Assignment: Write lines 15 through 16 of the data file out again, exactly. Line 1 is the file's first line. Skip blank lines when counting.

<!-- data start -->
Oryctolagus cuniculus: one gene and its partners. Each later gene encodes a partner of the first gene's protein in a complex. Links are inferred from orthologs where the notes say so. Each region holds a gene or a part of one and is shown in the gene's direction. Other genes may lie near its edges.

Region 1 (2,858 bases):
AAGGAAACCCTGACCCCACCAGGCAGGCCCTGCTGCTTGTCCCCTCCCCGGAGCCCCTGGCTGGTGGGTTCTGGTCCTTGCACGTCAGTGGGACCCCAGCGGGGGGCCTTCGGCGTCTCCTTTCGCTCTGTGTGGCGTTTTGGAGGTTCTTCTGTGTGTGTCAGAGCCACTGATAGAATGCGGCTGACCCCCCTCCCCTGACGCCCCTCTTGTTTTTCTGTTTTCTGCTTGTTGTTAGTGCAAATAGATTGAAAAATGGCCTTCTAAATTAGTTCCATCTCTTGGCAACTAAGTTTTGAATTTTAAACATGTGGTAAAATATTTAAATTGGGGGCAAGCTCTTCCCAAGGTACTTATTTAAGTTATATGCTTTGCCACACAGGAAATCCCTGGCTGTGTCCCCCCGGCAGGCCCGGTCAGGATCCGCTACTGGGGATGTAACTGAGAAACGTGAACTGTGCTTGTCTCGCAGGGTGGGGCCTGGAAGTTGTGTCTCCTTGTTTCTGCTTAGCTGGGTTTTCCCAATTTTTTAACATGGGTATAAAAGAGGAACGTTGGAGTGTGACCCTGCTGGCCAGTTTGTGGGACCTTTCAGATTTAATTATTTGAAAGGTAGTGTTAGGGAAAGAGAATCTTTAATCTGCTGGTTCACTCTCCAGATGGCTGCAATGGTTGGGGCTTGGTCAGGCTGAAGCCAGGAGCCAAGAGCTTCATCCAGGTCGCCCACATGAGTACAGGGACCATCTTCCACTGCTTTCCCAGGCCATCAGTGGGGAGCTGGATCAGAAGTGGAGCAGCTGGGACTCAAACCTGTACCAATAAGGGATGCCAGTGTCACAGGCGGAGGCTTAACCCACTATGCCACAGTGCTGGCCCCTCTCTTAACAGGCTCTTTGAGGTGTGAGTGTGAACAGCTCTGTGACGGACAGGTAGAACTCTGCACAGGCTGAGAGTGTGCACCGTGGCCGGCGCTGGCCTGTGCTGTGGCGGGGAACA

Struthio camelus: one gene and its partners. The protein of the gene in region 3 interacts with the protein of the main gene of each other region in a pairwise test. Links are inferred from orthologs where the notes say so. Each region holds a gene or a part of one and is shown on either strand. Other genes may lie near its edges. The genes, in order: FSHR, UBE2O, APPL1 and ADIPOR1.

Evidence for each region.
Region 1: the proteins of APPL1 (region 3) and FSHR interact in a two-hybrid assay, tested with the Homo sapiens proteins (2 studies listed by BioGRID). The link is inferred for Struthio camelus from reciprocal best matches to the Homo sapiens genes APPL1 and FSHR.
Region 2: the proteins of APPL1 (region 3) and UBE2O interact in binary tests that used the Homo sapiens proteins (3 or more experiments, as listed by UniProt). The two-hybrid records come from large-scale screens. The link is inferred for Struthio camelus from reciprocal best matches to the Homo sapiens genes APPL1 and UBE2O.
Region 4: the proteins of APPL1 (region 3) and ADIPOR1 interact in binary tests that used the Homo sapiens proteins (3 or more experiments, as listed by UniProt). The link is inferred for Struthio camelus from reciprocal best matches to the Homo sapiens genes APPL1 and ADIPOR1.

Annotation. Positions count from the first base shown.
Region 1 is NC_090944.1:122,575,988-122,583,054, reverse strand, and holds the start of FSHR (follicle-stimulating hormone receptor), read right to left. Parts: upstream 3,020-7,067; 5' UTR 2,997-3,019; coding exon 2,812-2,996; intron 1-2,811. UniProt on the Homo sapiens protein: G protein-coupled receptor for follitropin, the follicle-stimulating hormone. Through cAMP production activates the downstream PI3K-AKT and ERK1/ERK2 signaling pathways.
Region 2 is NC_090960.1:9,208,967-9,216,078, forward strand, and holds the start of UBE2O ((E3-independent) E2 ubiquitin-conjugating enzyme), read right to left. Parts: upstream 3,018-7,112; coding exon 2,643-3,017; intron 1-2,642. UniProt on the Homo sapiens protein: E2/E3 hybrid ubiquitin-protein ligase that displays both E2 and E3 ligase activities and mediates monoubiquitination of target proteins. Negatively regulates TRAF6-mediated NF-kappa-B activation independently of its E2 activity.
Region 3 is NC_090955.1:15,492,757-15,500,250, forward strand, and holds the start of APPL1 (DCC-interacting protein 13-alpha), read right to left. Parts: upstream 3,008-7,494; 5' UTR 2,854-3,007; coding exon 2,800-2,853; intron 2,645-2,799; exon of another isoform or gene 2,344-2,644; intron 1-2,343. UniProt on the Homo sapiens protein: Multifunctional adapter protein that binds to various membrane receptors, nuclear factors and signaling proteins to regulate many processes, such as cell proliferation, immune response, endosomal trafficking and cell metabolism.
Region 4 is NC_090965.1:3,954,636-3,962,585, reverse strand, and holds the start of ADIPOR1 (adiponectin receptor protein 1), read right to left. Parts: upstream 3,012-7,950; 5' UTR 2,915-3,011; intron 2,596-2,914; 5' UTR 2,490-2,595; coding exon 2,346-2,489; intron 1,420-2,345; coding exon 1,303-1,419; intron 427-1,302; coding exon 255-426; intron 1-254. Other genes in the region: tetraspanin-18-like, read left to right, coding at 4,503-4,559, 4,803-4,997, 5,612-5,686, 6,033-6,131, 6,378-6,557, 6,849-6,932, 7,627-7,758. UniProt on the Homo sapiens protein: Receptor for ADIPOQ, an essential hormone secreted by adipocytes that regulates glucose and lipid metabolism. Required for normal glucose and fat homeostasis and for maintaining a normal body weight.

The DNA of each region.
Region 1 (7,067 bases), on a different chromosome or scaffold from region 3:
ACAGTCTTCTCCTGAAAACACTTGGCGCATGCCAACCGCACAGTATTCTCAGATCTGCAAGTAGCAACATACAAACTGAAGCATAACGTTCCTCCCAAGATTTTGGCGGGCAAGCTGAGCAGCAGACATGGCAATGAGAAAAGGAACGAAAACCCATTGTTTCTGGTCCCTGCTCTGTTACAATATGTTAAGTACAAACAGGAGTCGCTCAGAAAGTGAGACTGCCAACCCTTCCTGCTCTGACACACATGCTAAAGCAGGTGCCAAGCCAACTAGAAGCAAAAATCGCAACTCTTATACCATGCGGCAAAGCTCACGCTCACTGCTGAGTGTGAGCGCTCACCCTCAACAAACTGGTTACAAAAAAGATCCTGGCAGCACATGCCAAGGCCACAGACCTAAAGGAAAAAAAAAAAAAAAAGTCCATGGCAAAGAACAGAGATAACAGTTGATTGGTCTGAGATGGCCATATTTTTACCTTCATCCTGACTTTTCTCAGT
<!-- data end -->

Region 1 (7,067 bases), on a different chromosome or scaffold from region 3:
ACAGTCTTCTCCTGAAAACACTTGGCGCATGCCAACCGCACAGTATTCTCAGATCTGCAAGTAGCAACATACAAACTGAAGCATAACGTTCCTCCCAAGATTTTGGCGGGCAAGCTGAGCAGCAGACATGGCAATGAGAAAAGGAACGAAAACCCATTGTTTCTGGTCCCTGCTCTGTTACAATATGTTAAGTACAAACAGGAGTCGCTCAGAAAGTGAGACTGCCAACCCTTCCTGCTCTGACACACATGCTAAAGCAGGTGCCAAGCCAACTAGAAGCAAAAATCGCAACTCTTATACCATGCGGCAAAGCTCACGCTCACTGCTGAGTGTGAGCGCTCACCCTCAACAAACTGGTTACAAAAAAGATCCTGGCAGCACATGCCAAGGCCACAGACCTAAAGGAAAAAAAAAAAAAAAAGTCCATGGCAAAGAACAGAGATAACAGTTGATTGGTCTGAGATGGCCATATTTTTACCTTCATCCTGACTTTTCTCAGT